Nexus-backed Uniqus aims to change the face of consultancy market

Uniqus Consultech aims to be a pure consulting firm devoid of any auditor biases for the Middle Eastern, Indian and United States markets.

Nexus-backed Uniqus aims to change the face of consultancy market

Wednesday February 01, 2023,

4 min Read

In 2022, accounting firm Ernst & Young decided to split its auditing and consulting businesses to avoid conflict of interest, in a move that reignited an age-old debate on whether it is ethical for accounting firms to offer both consulting and auditing services. 

For a long, accounting firms have come under fire for conflicts of interest due to these companies conducting both audits and consulting work for the same or related companies. These conflicts often result in a breach of fiduciary duties, corporate misstatements, and sometimes even fraud.

Two former KPMG employees Jamil Khatri and Sandip Khetan pondered over the same dilemma and decided to build a consultancy firm that allows them to advise companies without any bias.

In January 2023, the duo established Uniqus Consultech, a consulting firm that provides consultancy services related to environmental, social, and governance (ESG) and accounting. The team consciously decided to not include auditing in their host of services.

“We are a pure play consultancy. This allows us to do the end-to-end implementation and consulting work for our clients without worrying about conflicts of interest,” Jamil, Co-founder of Uniqus told YourStory Gulf

While the team is spread across the world, the company is incorporated in Delaware, United States. It also has a clientele spread across the Middle East, the United States and India.

Uniqus also wants consultancy to be driven by technology. 

“Historically, the consultancy has involved very little technology. But we want to change this. We can help companies embed technology and automation in all elements of the finance function such as automating the consolidation of financial statements, consolidating data and more,” said Sandip, co-founder of Uniqus.

Uniqus raised $12.5 million in a Series A round from Nexus Venture Partners, Delhivery, Postman, Zepto, Turtlemint, and others. During the same time, it acquired Indian ESG consulting firm SustainPlus and onboarded Anu Chaudhary, Founder and CEO of SustainPlus, as the Global Head of ESG in Uniqus.

Demand for consultancy in the Middle East

The consultancy market in the GCC region is growing rapidly. According to Source Global Research, the GCC consulting market recorded its fastest growth in 2021 and clocked an 18% growth to exceed $3 billion. This growth has been mostly driven by economic transformation efforts in the region such as Expo 2020 Dubai, FIFA World Cup Qatar 2022 and Saudi Arabia’s Vision 2030.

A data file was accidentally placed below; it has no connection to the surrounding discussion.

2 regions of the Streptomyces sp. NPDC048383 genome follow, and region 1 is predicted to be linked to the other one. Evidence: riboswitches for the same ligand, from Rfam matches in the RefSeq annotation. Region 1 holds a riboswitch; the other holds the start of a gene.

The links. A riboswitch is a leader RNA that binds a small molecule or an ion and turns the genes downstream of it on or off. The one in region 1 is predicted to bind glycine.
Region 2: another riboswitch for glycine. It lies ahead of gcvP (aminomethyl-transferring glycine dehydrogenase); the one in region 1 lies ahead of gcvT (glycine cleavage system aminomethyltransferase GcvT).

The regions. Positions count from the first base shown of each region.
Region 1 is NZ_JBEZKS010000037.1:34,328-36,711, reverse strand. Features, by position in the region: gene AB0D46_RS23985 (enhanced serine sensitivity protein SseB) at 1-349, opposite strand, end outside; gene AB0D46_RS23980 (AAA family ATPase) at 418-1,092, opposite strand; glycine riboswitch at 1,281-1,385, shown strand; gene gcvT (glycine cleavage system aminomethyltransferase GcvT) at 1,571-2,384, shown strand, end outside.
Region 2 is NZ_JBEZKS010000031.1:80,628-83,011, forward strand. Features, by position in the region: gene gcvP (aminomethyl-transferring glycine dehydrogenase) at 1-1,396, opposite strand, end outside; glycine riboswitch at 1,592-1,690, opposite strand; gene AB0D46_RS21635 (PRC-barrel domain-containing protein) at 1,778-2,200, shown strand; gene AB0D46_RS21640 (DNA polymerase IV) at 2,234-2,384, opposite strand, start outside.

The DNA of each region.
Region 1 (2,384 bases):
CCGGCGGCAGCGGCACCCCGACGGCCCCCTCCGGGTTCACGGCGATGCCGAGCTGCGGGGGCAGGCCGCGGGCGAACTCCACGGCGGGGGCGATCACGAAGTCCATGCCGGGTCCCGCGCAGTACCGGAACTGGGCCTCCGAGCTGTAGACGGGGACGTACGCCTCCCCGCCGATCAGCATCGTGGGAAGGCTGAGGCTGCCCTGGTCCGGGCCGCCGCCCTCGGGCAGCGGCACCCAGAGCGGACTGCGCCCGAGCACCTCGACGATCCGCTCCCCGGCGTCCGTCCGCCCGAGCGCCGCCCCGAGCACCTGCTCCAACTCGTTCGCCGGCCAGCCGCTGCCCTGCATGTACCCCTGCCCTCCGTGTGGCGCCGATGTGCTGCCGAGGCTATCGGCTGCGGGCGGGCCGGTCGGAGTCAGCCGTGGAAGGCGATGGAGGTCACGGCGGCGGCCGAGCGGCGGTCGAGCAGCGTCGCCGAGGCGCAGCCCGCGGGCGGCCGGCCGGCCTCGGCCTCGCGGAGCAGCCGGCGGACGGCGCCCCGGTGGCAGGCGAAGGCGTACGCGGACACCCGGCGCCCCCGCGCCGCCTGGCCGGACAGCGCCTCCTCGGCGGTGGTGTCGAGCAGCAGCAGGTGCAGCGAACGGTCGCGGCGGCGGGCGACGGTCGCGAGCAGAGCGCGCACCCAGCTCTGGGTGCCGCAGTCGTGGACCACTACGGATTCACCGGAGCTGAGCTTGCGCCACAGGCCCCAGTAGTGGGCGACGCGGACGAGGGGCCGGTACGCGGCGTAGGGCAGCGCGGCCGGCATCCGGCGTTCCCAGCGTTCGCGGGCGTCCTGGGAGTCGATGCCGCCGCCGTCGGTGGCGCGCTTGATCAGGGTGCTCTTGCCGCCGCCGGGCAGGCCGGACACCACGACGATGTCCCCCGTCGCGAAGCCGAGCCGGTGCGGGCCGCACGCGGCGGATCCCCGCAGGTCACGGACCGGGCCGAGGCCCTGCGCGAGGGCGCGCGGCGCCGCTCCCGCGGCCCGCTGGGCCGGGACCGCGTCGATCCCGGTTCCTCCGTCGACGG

Jamil, who overlooks the ESG consulting part of the firm, feels that the Middle East poses both a challenge and an opportunity.

“On the ESG front, the Middle East is in a very difficult or unique position because a lot of its economy is still driven by oil. But what we are sensing is that governments in the region are becoming more conscious to build companies that promote a sustainable future. Again, they also want new infrastructure projects including cities and ports to be built keeping in mind the sustainability factor. While on the ground, there is a lot of conversation happening, it would require a lot of investments,” Sandip says. 

He adds that there is also a need for ESG regulation in GCC, like the Business Responsibility and Sustainability Reporting in India, under which Securities and Exchange Board of India (SEBI) made it mandatory for companies to disclose their policies and mechanisms geared towards ESG compliance. 

In terms of accounting, Sandip feels that the initiatives to privatise public sector companies are opening the scope for consultancy in the region.

“Privatisation of local public companies is opening new opportunities for companies to invest and improve their existing governance and systems. Again, regulators are introducing mandatory income taxes. These are opportunities we are tapping into,” Sandip explained. 

Uniqus competes with the likes of Accenture, PwC, Infosys and Deloitte.

“Apart from not offering auditing services like Deloitte or PwC, another way we differ from these companies is that our offerings are global. A Deloitte India will provide services only to Indian companies, and a PwC UAE will focus only on the companies within that region. But for us, our focus is more global, similar to an Accenture or Infosys,” Jamil adds.

The team declined to share details about their revenue. 

Future Plans

The upcoming quarter will be crucial for the team as it plans to onboard consultants from across the globe. While the current team size remains undisclosed, Uniqus aims to become a team of 75 to 100 consultants globally by the end of March 2023. It also plans to have at least 30 to 50 of those consultants to be based in the Middle East.

Moreover, the startup hopes to clock a revenue of more than a million dollars by the end of the first quarter of FY2023.

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Edited by Affirunisa Kankudti

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